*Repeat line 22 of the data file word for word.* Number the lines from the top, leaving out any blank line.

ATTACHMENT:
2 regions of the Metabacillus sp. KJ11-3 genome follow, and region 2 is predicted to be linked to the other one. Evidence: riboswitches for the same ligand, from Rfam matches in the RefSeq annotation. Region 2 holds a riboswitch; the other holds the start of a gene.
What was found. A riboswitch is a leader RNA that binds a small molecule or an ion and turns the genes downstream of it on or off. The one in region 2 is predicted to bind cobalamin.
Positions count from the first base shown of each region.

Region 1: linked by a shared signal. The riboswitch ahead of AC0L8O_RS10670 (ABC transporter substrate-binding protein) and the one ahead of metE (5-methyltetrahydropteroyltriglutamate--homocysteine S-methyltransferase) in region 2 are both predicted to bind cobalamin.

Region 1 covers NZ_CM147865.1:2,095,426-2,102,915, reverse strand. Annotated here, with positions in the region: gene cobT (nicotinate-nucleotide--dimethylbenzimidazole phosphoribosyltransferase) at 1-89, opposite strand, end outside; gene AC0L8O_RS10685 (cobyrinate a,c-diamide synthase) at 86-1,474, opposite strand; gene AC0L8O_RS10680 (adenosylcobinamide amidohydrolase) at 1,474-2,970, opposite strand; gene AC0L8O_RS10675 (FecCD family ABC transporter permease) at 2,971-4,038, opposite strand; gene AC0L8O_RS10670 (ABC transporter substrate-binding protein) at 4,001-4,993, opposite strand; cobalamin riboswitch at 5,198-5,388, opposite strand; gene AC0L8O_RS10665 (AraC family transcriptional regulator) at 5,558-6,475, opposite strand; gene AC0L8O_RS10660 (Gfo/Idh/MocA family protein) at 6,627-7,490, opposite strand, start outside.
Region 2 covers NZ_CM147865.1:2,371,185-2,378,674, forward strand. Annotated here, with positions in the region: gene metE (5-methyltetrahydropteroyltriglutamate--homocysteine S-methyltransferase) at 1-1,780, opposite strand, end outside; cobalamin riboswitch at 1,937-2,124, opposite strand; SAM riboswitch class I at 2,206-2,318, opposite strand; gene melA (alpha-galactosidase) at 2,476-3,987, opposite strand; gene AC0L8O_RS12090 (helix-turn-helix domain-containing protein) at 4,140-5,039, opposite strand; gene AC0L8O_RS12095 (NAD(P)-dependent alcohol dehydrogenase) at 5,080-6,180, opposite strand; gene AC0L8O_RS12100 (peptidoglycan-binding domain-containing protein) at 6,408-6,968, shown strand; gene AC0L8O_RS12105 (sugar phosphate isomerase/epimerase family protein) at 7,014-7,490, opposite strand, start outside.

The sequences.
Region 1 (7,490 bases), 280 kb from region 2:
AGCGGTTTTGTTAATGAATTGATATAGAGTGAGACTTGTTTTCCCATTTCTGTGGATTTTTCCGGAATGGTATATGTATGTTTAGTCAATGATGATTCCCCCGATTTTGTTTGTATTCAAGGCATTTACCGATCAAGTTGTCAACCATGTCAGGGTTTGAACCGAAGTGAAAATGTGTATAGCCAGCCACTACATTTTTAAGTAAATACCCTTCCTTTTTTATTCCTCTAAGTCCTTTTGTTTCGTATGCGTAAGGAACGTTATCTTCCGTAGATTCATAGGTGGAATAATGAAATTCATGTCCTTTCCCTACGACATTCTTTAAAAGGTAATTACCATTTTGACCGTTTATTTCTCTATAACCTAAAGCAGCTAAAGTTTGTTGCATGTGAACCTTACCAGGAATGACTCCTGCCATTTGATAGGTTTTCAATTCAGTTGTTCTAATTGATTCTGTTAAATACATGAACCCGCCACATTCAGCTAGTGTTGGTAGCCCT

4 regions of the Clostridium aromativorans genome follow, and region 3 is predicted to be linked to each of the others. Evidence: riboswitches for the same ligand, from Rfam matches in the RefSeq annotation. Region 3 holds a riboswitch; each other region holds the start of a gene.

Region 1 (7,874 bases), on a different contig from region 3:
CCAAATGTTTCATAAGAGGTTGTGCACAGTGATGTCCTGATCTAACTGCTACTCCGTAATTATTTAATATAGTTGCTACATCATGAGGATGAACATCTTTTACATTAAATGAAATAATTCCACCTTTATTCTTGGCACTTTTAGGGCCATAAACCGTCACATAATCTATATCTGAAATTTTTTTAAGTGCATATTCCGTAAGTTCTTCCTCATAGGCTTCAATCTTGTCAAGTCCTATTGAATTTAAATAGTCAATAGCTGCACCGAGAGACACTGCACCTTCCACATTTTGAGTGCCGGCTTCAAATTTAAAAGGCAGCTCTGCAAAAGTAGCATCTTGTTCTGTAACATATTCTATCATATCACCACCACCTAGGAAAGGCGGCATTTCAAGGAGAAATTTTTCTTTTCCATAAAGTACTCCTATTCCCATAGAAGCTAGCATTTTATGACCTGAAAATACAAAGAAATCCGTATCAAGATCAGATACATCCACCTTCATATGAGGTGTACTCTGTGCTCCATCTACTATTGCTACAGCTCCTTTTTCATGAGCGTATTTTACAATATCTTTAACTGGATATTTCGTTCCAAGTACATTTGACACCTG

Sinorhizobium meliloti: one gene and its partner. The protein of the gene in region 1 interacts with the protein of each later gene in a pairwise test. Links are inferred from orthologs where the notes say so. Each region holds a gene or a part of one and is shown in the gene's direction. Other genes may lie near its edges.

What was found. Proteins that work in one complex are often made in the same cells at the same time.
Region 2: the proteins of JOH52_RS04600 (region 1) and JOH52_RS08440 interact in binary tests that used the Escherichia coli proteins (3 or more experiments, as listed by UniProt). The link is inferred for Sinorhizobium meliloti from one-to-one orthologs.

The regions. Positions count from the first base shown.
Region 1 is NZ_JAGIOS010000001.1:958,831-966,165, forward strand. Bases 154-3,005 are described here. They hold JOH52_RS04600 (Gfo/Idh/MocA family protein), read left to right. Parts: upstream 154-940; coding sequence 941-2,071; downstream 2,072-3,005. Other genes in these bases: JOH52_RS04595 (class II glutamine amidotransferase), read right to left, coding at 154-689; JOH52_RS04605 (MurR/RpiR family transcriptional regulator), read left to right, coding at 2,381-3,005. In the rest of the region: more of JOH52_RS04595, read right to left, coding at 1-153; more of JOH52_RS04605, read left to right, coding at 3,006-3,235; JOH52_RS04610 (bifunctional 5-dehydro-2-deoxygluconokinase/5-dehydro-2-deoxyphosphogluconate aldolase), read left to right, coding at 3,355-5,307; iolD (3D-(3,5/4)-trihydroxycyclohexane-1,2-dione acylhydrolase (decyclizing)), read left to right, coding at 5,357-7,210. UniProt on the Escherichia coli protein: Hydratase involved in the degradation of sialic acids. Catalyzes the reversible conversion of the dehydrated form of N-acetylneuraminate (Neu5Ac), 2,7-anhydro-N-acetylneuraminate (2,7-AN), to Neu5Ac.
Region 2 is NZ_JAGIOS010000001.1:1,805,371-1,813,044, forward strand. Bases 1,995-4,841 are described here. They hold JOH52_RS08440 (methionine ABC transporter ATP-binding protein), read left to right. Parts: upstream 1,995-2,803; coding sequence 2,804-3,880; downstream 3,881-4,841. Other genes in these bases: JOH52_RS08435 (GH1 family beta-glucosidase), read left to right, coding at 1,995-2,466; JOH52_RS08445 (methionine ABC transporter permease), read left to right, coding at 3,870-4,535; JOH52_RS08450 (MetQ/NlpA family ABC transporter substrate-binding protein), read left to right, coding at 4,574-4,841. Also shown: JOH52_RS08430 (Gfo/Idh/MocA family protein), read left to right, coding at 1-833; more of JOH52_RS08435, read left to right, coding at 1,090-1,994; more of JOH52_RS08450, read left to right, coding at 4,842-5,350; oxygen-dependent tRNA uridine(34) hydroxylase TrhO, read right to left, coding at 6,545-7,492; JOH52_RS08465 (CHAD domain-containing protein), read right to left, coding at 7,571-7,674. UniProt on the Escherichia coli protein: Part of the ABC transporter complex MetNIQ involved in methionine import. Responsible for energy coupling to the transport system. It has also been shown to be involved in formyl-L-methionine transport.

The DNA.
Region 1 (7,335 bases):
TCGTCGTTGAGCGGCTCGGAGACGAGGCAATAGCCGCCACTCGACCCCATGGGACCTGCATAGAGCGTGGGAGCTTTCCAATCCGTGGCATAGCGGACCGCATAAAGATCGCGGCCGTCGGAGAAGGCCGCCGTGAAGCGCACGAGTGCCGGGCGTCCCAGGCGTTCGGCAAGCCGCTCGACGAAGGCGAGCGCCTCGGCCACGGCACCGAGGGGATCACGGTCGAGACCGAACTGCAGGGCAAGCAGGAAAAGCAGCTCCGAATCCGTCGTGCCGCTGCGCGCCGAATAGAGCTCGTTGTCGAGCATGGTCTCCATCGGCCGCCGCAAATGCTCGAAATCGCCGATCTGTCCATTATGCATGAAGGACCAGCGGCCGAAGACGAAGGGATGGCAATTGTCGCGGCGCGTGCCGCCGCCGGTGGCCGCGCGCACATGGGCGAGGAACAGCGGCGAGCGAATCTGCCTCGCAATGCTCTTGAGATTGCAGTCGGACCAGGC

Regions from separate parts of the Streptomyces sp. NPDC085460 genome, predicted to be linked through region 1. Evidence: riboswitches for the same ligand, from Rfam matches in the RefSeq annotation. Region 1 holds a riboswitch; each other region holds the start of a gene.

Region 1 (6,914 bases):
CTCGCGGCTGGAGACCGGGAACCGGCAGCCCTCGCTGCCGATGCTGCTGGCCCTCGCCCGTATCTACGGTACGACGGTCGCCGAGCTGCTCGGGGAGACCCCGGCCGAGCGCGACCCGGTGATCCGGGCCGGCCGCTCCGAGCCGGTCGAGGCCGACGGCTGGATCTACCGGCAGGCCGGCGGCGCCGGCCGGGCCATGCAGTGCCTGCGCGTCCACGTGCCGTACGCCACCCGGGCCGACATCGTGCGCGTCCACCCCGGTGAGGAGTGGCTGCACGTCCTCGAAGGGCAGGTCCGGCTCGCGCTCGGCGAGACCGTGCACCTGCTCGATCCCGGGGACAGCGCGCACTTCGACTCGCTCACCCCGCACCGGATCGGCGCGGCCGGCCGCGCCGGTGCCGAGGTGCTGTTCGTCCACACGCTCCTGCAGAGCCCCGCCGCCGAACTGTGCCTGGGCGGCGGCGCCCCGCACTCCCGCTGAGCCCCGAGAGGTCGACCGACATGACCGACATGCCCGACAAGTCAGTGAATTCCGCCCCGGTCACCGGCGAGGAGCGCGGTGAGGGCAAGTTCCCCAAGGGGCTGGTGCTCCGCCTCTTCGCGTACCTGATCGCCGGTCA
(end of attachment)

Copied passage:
Regions from separate parts of the Streptomyces sp. NPDC085460 genome, predicted to be linked through region 1. Evidence: riboswitches for the same ligand, from Rfam matches in the RefSeq annotation. Region 1 holds a riboswitch; each other region holds the start of a gene.